Theorizing food insecurity: building a livelihood vulnerability framework for researching food insecurity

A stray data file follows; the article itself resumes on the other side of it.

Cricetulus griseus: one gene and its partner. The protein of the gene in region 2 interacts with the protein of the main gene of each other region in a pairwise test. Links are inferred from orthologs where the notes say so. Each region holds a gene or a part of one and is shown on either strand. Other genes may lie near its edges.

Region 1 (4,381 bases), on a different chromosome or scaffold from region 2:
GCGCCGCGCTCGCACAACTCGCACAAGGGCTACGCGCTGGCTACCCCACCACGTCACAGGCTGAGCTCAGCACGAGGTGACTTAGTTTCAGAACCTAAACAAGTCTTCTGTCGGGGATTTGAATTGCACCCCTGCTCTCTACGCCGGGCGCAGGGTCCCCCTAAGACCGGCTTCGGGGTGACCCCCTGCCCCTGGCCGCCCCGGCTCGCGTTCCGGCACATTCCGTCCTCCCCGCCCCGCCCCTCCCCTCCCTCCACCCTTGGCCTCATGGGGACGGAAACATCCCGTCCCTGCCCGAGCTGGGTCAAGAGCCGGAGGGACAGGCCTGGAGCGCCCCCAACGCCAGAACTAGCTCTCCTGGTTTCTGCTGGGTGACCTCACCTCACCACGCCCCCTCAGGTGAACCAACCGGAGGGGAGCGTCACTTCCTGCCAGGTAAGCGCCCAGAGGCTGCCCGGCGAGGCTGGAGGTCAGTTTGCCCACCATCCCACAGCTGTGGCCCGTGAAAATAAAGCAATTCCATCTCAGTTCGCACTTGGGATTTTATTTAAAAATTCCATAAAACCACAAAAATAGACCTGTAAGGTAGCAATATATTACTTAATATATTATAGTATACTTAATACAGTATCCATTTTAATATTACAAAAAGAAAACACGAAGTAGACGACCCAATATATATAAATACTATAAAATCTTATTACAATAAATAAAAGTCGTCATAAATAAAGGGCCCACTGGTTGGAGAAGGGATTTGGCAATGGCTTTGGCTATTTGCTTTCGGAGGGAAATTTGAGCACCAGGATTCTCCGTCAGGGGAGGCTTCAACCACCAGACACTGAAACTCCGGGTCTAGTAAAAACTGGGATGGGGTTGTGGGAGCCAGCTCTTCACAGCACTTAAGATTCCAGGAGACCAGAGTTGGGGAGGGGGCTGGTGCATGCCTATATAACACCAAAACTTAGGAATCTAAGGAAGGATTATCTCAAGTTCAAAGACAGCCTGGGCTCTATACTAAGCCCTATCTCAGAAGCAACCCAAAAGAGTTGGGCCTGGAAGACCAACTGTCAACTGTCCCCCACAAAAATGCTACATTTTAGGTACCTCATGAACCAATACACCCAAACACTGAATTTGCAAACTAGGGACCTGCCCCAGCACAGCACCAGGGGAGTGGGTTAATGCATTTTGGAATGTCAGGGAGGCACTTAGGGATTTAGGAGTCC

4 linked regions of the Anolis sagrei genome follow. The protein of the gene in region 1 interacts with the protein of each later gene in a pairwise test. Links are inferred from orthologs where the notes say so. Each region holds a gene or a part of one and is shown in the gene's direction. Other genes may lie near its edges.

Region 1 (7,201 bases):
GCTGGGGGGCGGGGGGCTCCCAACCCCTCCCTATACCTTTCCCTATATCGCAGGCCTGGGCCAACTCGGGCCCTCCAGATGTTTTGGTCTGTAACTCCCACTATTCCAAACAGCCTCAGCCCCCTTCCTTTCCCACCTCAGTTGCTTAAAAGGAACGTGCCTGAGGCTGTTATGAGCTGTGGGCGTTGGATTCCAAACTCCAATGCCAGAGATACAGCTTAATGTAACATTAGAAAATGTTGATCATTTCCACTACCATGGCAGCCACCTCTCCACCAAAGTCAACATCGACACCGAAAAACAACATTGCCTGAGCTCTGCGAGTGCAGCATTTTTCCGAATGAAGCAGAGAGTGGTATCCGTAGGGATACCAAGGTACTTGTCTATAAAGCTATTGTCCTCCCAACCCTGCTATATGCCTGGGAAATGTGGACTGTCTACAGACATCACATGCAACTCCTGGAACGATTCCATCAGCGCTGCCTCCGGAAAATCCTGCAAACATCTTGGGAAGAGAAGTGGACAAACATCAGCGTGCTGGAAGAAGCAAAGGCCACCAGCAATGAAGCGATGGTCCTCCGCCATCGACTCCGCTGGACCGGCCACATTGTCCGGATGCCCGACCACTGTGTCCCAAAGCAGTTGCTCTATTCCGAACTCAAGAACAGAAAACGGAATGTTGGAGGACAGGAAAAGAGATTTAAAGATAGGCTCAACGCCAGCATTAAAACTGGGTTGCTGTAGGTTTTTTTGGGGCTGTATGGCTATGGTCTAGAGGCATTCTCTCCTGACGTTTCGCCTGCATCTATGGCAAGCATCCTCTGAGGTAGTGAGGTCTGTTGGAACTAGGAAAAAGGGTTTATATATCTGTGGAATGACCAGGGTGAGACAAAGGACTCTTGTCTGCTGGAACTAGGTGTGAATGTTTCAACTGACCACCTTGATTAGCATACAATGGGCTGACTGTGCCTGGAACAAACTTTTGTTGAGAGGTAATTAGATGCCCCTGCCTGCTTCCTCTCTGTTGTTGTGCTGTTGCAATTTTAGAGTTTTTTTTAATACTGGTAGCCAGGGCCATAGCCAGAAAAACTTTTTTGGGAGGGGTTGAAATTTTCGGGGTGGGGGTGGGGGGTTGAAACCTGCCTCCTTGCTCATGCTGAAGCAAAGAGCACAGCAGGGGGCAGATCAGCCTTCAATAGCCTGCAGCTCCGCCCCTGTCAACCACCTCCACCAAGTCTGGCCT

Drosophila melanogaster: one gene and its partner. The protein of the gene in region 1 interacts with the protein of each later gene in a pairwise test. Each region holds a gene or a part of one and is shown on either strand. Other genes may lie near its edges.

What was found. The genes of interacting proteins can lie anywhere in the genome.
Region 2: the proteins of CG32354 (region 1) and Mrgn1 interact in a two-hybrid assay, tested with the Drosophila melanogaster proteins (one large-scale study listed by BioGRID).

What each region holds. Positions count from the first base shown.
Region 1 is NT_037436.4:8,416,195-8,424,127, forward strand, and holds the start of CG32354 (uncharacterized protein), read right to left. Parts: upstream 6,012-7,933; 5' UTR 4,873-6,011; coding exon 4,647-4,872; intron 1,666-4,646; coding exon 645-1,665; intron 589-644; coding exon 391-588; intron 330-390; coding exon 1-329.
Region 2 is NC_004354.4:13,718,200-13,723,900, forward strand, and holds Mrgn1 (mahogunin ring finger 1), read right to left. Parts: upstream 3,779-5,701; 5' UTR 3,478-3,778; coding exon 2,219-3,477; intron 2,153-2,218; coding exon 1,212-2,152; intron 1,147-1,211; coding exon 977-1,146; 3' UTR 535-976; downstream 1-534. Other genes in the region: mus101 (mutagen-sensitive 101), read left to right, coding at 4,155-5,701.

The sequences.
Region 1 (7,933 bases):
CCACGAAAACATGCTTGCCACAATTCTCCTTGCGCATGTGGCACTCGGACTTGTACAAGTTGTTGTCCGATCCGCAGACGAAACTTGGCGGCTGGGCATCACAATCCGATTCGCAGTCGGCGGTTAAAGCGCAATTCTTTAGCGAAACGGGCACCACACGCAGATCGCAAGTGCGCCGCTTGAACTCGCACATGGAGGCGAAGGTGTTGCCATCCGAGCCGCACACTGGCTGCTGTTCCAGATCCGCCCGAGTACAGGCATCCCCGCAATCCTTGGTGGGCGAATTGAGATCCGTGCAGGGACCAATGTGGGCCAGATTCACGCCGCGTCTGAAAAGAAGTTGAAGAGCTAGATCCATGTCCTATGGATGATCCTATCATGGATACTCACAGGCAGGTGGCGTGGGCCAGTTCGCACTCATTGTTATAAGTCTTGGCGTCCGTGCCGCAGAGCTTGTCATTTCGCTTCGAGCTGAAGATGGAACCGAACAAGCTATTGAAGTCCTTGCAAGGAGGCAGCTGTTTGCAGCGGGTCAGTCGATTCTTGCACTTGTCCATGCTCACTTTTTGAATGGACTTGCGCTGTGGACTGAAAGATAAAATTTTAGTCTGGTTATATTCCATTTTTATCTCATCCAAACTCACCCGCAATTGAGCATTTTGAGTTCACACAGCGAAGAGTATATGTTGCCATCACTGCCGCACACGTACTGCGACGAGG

Food insecurity and increasing impoverishment of the masses in developing countries constitute a challenge for social scientists, whose theories have tried to catch up with the enormous challenges of diversity, dynamism and the impacts of the forces of'glocalisation'. This article reviews the efforts in the social sciences towards understanding food insecurity and suggests a framework incorporating dynamism and diversity in rural communities in the research process. Structural changes affecting peasant economies and peasant responses make existing general theories inappropriate without a contextual treatment. Insights from existing theories are used to construct a livelihood vulnerability framework for researching and understanding food insecurity in rural areas.
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